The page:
Knowing about something and understanding it are two very different things, and a May 2014 study by Harris Interactive found that this gap was wide when it came to familiarity with connected cars. While 56% of US car owners had heard of connected cars, just 14% were actually familiar with what they were and could do. The survey looked at US car owners ages 18 and older who had a 2009 model or later and were a decision-maker for a new car purchase.
March 2014 polling by Capgemini found that connected cars had grabbed consumers’ attention, and most respondents to Harris Interactive were interested in owning a connected car. Around 68% of car owners were at least somewhat interested in having such a vehicle in the future. However, the percentages of respondents in that group who were extremely or very interested were low, indicating a need for more awareness and information before interest levels can surge further.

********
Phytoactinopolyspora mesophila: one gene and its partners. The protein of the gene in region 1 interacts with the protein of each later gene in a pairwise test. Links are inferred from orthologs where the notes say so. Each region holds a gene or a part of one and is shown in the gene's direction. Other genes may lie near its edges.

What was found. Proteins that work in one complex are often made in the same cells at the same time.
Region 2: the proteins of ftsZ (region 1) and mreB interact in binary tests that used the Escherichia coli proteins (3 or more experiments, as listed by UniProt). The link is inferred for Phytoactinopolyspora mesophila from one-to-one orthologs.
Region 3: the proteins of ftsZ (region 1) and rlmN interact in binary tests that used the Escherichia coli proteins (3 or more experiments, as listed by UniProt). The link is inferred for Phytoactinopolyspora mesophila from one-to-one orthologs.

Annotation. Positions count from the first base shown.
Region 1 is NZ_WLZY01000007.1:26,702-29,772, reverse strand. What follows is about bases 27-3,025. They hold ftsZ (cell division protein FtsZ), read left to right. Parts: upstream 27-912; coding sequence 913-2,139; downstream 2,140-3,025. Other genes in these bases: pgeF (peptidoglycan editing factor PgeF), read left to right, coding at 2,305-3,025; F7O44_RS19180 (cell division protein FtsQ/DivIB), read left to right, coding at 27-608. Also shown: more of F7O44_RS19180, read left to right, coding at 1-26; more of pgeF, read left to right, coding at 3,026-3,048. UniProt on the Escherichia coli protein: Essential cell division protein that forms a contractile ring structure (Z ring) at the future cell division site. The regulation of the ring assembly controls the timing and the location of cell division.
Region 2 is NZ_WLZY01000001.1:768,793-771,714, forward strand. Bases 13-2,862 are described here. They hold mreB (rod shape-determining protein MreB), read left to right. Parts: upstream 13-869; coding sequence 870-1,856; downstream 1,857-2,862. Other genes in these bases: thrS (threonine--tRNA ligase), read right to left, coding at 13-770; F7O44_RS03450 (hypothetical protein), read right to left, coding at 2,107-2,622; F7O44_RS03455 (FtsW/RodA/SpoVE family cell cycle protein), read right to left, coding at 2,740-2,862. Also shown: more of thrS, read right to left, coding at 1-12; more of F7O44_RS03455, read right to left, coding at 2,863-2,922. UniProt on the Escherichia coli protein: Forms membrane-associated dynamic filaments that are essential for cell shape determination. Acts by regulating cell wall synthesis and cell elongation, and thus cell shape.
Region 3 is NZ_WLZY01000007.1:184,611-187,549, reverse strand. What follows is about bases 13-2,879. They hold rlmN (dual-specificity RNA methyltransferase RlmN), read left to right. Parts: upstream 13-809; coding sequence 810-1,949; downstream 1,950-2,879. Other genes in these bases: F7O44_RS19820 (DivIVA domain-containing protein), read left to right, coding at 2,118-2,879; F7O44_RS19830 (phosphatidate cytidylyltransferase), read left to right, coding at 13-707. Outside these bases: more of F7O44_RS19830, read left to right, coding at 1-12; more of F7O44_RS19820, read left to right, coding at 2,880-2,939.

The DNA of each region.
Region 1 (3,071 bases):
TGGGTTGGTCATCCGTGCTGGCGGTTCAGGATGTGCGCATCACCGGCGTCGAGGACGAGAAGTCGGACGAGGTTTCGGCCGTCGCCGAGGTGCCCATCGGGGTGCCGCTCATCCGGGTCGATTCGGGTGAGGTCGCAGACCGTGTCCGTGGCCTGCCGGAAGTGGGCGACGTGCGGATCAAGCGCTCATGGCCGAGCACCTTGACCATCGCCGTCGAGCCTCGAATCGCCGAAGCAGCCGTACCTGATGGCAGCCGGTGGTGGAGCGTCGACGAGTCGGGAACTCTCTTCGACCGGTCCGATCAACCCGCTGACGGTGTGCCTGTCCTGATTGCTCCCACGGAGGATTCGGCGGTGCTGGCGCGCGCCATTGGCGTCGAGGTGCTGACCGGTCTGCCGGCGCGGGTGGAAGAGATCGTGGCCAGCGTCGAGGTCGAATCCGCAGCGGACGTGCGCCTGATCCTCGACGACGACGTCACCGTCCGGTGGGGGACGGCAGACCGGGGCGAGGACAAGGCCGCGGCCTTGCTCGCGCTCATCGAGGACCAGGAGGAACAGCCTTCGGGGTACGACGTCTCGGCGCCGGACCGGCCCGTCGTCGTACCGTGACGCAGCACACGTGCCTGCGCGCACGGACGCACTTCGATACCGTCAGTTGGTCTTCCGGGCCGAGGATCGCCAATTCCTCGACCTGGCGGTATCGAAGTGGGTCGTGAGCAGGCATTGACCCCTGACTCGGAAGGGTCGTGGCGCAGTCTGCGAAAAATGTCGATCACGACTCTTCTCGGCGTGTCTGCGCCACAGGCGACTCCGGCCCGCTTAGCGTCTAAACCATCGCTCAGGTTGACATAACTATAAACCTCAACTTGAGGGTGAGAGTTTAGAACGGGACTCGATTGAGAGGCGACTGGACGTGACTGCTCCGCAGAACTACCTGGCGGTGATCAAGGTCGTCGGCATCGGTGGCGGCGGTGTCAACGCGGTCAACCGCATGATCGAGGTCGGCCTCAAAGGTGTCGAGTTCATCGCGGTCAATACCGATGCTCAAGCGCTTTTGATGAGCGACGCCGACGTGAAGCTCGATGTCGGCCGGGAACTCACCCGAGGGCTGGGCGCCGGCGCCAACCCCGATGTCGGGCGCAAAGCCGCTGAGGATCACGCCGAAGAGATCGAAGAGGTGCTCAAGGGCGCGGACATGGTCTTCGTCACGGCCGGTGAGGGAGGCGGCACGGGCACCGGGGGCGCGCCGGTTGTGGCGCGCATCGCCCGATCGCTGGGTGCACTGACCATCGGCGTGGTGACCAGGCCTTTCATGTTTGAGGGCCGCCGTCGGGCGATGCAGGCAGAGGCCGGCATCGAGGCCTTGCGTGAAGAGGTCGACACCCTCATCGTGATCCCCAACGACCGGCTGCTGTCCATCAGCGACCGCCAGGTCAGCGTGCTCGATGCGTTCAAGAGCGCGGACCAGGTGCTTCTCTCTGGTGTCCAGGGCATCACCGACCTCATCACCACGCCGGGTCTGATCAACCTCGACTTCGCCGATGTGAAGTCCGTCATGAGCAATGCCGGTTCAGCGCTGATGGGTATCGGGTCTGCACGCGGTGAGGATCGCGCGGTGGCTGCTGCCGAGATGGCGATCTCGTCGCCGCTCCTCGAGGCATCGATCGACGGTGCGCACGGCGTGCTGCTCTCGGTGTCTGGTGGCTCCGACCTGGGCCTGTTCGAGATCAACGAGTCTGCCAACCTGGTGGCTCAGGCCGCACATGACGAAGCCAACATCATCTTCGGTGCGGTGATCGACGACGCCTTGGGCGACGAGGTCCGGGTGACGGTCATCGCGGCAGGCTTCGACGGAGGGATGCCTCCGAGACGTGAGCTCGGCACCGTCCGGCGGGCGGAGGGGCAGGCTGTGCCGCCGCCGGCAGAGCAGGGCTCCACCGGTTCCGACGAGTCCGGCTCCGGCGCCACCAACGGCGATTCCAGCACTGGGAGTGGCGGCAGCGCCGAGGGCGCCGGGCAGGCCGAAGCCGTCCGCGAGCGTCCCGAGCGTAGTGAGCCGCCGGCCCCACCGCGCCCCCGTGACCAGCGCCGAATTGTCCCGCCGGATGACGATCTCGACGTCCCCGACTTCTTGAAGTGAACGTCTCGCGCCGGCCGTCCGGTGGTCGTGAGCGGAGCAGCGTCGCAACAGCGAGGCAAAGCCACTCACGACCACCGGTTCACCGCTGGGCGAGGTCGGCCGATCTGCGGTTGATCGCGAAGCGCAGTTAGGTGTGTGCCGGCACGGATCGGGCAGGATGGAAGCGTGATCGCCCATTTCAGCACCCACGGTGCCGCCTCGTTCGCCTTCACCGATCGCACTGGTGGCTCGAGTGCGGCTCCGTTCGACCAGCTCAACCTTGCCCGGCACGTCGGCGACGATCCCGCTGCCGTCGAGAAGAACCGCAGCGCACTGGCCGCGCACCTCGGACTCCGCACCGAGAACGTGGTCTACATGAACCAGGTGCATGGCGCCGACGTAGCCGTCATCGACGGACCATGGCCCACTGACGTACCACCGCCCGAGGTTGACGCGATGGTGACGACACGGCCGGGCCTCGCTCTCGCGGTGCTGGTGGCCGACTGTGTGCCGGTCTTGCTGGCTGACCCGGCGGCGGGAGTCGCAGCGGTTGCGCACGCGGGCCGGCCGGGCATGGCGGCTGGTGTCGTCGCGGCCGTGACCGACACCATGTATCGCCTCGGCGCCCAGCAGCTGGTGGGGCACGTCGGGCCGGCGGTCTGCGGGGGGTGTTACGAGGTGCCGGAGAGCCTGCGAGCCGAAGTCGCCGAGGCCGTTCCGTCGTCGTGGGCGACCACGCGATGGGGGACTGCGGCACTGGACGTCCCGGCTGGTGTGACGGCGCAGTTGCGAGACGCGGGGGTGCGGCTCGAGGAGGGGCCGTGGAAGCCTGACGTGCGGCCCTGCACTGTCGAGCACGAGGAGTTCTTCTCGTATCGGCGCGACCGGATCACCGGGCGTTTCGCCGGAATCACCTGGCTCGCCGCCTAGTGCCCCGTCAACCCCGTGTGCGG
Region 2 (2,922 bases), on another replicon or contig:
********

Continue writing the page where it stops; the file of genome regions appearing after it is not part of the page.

Advertisers look at connected cars as another platform through which they can reach consumers. But even as connected cars drive into more garages, it won’t be all smooth sailing for ads. When asked what personal data collection/advertising they would allow via connected car systems in exchange for incentives, respondents showed little interest in any of the options, and 56% said they wouldn’t allow any ads or data collection. Car owners were most likely to allow data collection about how they used their connected car system that could then be combined with information from thousands of other drivers, but that was cited by a mere 17%.
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